On October 3rd Sydney water side workers accepted engagements on the only two Dutch ships that called for labour, but when they reached the vessels they refused to work. Gangs of 22 and 12 men, respectively, were engaged for the Dutch ships Liberatador and Japara. Before it was discovered that they would not work, the allocation of labour had been completed and all available men had been engaged for other ships. Those who accepted the assignments but then refused to work were automatically suspended under Stevedoring Industry Commission orders. A similar tactic occurred on October 5th when 12 men accepted engagement for the Japara but did not work. The Waterside Workers' Federation state president advised that members would not work on any Dutch vessel still equipped with defensive guns originally fitted as part of the World War Two conversions. Additionally the waterside workers refused to load on to the Japara £10,000,000 worth of silver guilders and copper cents which recently reached Sydney on a Swedish ship and was intended for shipment to the Netherlands East Indies. Until this currency reached its destination, Japanese paper money continued in use.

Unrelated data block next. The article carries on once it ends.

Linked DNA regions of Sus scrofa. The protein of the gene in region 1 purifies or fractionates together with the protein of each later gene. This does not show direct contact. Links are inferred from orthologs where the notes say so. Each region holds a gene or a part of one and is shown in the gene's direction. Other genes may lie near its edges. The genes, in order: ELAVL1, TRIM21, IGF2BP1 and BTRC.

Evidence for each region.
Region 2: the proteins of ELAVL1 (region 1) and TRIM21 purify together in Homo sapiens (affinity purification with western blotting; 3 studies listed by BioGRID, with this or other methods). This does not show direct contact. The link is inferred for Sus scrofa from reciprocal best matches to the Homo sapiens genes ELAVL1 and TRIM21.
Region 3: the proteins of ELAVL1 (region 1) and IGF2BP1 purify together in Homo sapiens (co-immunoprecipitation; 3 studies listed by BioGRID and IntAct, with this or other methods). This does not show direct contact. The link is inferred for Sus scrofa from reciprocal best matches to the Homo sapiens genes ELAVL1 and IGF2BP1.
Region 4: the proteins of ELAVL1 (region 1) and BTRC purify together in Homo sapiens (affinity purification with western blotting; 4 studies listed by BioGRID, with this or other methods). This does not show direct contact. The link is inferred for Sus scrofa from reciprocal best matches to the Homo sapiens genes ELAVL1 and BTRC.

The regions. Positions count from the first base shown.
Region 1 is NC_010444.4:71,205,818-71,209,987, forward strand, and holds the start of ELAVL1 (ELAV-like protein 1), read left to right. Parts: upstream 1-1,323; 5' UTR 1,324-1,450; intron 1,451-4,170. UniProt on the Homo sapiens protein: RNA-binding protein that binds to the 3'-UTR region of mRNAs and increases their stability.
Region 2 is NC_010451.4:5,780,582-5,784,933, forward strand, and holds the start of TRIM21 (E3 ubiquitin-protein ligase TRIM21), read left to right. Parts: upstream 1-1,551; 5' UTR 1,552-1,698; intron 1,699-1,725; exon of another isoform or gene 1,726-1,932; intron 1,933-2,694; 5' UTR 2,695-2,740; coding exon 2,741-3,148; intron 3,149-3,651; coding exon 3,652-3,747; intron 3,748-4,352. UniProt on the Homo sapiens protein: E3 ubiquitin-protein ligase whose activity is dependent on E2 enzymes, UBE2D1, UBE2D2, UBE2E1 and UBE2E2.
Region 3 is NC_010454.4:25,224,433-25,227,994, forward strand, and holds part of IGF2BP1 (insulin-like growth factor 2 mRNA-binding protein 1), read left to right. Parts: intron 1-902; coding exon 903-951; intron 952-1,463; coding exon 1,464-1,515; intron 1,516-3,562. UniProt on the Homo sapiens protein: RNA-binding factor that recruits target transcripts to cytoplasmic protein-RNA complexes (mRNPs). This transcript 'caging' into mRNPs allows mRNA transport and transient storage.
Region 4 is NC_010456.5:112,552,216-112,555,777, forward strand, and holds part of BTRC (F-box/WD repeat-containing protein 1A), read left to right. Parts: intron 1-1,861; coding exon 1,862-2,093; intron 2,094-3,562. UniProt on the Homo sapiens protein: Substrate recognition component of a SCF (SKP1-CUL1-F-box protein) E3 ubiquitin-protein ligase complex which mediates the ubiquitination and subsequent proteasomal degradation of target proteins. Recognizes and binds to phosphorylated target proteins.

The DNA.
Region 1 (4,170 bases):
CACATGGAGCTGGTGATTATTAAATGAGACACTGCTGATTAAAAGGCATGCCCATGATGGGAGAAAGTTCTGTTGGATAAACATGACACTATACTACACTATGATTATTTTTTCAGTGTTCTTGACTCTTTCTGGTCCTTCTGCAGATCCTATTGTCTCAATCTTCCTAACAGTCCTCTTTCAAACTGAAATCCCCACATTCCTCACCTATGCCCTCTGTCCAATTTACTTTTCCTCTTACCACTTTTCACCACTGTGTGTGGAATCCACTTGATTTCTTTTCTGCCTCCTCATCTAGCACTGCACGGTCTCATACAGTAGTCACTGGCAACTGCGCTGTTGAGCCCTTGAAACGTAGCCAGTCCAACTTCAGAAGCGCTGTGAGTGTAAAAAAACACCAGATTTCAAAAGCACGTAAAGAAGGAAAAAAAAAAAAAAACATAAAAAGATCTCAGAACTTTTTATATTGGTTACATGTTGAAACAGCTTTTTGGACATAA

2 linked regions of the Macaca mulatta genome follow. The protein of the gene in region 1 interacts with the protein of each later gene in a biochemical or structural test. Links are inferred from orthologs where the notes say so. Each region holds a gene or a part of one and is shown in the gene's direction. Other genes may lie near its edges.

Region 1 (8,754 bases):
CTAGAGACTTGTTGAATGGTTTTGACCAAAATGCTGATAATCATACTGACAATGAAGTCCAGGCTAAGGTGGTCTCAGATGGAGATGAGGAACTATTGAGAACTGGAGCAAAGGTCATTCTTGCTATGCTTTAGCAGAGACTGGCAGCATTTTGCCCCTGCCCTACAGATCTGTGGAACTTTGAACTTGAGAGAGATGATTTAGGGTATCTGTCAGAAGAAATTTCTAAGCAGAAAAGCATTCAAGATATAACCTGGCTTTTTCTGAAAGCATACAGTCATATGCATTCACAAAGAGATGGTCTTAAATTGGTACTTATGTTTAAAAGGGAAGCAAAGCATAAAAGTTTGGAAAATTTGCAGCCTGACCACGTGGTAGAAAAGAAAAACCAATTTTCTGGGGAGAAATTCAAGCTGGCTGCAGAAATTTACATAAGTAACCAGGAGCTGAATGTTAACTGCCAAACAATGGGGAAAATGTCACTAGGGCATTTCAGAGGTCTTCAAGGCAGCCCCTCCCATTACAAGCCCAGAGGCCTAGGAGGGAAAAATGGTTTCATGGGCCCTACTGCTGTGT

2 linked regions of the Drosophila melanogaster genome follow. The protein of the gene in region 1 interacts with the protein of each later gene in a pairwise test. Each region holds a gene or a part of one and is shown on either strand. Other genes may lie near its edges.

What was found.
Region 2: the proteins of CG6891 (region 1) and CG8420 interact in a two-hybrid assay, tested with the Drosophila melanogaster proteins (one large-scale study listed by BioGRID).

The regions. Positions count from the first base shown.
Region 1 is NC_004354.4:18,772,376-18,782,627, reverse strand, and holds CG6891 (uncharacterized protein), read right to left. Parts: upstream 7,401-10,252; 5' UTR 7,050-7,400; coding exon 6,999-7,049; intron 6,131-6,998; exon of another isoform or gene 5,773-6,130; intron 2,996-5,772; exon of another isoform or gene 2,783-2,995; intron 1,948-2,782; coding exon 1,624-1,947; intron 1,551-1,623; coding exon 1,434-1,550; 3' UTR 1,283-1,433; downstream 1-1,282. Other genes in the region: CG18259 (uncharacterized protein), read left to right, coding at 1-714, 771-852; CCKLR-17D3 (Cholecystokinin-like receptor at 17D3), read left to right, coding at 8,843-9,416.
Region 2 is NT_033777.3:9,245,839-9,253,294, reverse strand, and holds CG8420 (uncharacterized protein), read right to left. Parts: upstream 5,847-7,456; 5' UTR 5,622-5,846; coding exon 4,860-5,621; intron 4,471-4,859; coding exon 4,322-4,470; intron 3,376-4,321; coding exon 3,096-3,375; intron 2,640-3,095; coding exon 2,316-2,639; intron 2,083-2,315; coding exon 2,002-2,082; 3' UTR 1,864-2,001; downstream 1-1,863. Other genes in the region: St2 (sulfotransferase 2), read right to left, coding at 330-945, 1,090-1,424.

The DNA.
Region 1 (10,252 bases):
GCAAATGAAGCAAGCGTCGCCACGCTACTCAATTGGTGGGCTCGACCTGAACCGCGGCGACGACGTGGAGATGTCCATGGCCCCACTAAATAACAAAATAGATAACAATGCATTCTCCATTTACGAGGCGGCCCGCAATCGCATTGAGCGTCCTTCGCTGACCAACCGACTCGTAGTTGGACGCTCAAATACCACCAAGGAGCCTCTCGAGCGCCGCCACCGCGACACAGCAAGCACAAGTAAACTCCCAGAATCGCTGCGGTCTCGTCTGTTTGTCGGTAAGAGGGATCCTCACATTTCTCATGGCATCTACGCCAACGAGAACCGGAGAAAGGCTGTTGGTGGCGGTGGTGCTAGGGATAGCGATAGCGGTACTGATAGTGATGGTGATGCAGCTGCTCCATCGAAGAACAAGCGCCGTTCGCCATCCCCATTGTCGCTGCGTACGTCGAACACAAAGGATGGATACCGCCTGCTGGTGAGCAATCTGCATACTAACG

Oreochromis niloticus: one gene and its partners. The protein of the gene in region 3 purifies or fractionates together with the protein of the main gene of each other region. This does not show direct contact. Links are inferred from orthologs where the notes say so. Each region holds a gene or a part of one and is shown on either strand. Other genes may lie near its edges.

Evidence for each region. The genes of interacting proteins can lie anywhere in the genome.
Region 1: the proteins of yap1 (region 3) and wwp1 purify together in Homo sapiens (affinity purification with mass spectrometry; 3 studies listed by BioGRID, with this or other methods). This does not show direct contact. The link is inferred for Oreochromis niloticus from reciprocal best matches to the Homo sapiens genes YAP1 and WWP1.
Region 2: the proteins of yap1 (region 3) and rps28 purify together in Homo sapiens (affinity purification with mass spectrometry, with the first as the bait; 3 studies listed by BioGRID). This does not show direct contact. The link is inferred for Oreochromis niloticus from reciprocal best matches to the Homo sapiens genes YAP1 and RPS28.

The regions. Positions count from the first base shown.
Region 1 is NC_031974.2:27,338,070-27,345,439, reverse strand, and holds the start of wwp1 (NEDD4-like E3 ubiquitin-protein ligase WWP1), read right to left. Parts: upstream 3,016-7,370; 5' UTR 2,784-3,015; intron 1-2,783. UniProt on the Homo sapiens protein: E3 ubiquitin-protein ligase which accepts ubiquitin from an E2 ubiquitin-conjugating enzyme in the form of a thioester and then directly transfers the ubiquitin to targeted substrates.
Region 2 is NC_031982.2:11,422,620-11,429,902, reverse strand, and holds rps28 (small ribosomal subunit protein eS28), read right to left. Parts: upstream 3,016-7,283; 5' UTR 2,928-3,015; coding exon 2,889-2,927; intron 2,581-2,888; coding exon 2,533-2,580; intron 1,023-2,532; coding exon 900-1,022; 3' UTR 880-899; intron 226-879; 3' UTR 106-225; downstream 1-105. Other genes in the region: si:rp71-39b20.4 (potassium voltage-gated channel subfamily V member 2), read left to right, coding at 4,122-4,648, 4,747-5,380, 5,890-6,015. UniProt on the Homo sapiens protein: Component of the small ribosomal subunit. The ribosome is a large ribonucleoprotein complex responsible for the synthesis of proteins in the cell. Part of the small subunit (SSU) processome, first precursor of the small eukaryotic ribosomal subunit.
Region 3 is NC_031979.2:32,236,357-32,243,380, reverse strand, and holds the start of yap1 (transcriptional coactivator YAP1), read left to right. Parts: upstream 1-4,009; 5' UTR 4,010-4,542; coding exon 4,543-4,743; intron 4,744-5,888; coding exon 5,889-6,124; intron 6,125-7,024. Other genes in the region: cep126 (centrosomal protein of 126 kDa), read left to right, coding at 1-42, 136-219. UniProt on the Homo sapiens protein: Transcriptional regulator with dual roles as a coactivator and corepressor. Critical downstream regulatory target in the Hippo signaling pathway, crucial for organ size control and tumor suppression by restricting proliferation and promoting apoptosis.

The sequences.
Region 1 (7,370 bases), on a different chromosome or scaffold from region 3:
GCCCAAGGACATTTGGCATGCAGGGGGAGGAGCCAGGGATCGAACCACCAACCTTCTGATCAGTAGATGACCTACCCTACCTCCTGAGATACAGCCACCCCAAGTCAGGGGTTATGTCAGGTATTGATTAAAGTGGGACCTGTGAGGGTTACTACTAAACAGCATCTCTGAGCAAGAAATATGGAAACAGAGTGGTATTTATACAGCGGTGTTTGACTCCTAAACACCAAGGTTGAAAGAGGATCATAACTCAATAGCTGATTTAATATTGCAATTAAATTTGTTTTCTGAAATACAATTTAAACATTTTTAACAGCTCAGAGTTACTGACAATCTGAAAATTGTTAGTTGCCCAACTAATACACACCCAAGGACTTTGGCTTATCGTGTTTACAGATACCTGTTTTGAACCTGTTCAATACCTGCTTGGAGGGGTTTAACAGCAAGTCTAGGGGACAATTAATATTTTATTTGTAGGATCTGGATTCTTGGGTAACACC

A new twist to the dispute occurred about October 8th when crews were called for the Japara & El Liberatador, when the wharf labour accepted the work the Road Transport Union, which would move the cargo from warehouse to dockside, declared the cargo 'black', causing the wharf labourers to be dismissed. During the weekend Dutch shipping authorities tried to arrange road transport but failed. Two weeks later the Lascar crews left the Japara & Generaal Verspijck, leaving the Dutch authorities with little recourse apart from abandoning the use of these ships in their mercy ship role.
At the end of 1946 the ship was returned to Rotterdamsche Lloyd NV, and underwent a refit to return it to its peacetime configuration.
August 23rd 1954: arrived Fremantle (Perth) from Indonesia, to load flour.
August 26th 1954: departed Fremantle for Indonesia and Malaya.
July 21st 1956: Japara arrives Melbourne from Sydney
July 28th 1956: from Melbourne for Durban
1958 sold to Wheelock & Marden & Co., Panama renamed Davric
Sister ship: Bantam (1939), Brastagi (1937), both ships were also equipped with Sulzer engines.
Page added September 5th 2012